I have been in love with Tasmania for a while now and as we are kind of nearby we thought we should start having a look in January. So my partner and I are planning a trip to the northeastern part, going out from Melbourne. I am just about to order some brochures if there are any but still would like to ask if someone has a tip for us as to what to see and what to do. We were thinking of something like a walking holiday but nothing too stressful where we could see a bit of the lovely countryside. For example, I would like to know: 1. Is it necessary to rent a car to get around, say when we arrive in Launceston? Is there a coach? 2. Or would you rather recommend a different part of Tasmania such as flying to Hobart and starting from there on the other half of Tasmania? Sorry if my questions sound stupid I was just hoping someone living in Tasmania might be able to pass on some insider tips. And as Siamsusie is not online any more unfortunately I cannot ask here. Many thanks in advance!!!:wubclub:
  22. Guest

    from Barnsley UK - to - Tasmania

    Hi, We are just getting sorted to apply for our 176 ss visa. I do care work (Nina 27) My partner (kev 30) is a mechanic and we have two young daughters age 1 and 4. We are looking at moving near Hobart (well within 20 min drive of Hobart) We would like information of jobs, places to live, childcare, shipping etc. And we also would like to meet some pen pals (internet pals) to get to know and maybe meet once we get there (2012 hopefully). We currently live in Barnsley, UK.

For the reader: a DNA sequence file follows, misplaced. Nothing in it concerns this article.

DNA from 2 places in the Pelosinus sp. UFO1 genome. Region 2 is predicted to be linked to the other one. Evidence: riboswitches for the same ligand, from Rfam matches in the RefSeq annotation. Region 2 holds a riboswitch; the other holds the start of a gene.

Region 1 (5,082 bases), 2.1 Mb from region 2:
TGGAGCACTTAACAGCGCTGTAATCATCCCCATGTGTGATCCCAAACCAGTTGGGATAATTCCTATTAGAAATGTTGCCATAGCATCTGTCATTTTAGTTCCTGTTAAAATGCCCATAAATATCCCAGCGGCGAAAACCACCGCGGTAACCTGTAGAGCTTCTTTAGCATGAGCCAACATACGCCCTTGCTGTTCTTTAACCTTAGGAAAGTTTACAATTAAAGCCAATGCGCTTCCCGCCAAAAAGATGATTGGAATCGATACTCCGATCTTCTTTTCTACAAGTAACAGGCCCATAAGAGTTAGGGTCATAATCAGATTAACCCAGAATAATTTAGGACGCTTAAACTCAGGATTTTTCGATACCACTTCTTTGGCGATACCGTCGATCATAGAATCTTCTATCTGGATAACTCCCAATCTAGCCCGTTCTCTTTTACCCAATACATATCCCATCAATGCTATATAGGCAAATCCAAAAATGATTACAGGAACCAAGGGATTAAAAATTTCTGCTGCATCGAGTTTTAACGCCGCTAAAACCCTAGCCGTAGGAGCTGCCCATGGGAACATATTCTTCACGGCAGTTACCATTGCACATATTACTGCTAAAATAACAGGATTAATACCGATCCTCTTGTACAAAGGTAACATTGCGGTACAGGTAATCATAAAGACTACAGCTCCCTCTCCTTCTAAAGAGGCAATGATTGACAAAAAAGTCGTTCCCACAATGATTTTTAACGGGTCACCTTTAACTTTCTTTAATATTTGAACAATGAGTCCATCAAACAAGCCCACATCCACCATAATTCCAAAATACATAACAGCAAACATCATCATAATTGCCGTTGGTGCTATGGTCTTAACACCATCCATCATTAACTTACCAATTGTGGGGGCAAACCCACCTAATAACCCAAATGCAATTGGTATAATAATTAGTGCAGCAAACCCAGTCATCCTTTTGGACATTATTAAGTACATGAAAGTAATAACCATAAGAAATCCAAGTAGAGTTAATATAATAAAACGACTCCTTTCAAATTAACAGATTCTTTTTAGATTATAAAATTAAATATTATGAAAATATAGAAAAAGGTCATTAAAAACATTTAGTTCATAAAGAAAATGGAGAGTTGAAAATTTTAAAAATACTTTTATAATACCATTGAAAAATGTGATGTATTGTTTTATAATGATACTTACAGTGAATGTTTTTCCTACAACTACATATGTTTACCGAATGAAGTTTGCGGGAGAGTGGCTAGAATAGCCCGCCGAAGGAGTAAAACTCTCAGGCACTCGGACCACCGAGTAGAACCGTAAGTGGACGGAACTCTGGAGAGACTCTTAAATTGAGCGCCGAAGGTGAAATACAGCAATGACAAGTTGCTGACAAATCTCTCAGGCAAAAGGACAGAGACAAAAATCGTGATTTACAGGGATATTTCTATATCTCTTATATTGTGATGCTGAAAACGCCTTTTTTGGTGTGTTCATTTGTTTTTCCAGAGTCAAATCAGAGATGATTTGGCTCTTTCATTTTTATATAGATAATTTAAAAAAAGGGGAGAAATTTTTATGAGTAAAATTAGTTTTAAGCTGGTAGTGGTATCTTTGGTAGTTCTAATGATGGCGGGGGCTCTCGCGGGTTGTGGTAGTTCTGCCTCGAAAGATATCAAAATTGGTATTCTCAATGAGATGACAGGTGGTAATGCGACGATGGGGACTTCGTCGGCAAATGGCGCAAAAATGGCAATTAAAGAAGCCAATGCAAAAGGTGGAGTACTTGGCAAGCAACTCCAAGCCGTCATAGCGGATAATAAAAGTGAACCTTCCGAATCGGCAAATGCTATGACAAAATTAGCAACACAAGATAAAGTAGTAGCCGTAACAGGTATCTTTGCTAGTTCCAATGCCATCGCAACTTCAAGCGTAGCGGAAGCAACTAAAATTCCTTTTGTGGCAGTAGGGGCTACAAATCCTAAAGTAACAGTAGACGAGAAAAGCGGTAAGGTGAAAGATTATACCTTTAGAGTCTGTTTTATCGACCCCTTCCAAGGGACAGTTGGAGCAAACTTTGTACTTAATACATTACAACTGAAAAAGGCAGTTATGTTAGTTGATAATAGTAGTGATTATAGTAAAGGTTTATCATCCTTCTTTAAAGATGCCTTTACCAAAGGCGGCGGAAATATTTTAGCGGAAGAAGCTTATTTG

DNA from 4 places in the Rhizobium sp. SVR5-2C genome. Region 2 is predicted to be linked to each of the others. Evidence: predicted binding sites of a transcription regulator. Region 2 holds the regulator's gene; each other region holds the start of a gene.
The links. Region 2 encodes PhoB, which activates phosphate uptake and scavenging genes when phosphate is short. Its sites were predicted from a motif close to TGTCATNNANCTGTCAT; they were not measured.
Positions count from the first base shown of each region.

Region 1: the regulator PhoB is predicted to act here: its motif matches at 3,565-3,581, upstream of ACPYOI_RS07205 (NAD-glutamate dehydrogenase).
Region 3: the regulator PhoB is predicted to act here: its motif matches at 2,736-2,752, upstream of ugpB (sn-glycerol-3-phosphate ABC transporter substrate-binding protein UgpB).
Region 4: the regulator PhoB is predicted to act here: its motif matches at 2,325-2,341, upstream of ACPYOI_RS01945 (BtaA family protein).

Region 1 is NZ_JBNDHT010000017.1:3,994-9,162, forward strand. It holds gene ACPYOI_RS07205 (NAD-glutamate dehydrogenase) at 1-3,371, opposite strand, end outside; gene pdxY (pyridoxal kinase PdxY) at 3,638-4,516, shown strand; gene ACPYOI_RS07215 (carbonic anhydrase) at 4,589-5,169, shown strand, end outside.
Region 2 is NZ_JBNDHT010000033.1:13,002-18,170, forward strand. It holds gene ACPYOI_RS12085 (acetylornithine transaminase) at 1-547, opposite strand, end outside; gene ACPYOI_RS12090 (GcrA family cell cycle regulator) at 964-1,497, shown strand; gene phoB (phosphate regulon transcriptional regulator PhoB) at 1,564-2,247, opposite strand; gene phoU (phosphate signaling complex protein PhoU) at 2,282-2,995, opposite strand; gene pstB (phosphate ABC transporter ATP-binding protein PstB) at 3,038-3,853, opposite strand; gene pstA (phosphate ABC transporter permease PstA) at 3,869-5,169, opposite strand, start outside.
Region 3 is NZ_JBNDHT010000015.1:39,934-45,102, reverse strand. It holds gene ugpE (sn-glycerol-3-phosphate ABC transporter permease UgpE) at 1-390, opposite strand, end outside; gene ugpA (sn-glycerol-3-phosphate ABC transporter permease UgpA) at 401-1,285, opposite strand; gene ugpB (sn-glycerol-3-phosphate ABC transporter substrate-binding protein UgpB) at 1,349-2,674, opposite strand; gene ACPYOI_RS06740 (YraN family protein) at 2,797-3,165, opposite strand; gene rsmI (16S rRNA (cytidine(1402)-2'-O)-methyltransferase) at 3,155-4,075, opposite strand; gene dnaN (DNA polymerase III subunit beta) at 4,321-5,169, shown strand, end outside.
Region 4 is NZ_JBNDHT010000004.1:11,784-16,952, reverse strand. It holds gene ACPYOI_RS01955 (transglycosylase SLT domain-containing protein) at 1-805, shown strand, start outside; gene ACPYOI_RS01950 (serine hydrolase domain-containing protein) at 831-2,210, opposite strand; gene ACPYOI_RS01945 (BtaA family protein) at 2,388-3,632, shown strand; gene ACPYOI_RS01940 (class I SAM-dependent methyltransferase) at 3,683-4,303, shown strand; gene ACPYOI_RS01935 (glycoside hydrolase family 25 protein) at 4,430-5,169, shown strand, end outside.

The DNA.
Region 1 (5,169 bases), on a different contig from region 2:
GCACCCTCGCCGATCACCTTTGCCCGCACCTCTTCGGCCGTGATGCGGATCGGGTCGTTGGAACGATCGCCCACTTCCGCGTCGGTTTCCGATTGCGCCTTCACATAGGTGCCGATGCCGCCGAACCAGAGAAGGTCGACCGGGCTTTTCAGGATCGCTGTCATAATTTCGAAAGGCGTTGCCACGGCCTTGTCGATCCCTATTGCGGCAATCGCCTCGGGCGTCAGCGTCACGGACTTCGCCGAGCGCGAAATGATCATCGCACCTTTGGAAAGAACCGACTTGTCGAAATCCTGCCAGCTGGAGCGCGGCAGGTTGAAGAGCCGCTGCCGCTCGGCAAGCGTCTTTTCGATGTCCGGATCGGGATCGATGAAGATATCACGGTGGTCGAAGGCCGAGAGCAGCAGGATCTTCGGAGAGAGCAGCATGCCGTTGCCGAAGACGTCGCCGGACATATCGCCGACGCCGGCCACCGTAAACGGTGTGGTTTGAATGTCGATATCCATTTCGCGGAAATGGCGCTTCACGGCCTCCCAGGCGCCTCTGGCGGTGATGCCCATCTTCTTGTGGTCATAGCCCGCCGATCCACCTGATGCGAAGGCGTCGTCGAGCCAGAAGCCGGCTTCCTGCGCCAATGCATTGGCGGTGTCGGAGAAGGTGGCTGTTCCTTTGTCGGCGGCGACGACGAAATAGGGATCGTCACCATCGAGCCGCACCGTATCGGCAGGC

23. Tasmania had a warmer than average September because of a series of warm fronts from the north. The Weather Bureau's September results show a drier and warmer month than normal. Two warm fronts in the first and third week of September meant the month's average temperature was 1.2 degrees higher than normal. The warmest day was on September 28, when temperatures in Hobart reached 23.9 degrees. The average temperature in the state's capital was 16.3 degrees. Cold fronts from the west meant that side of the state had near average rainfall, but rain clouds didn't make it to the state's north or east, which both recorded rainfall well below average. The wettest part of the state was Mount Read where 470 millimetres was recorded for the month.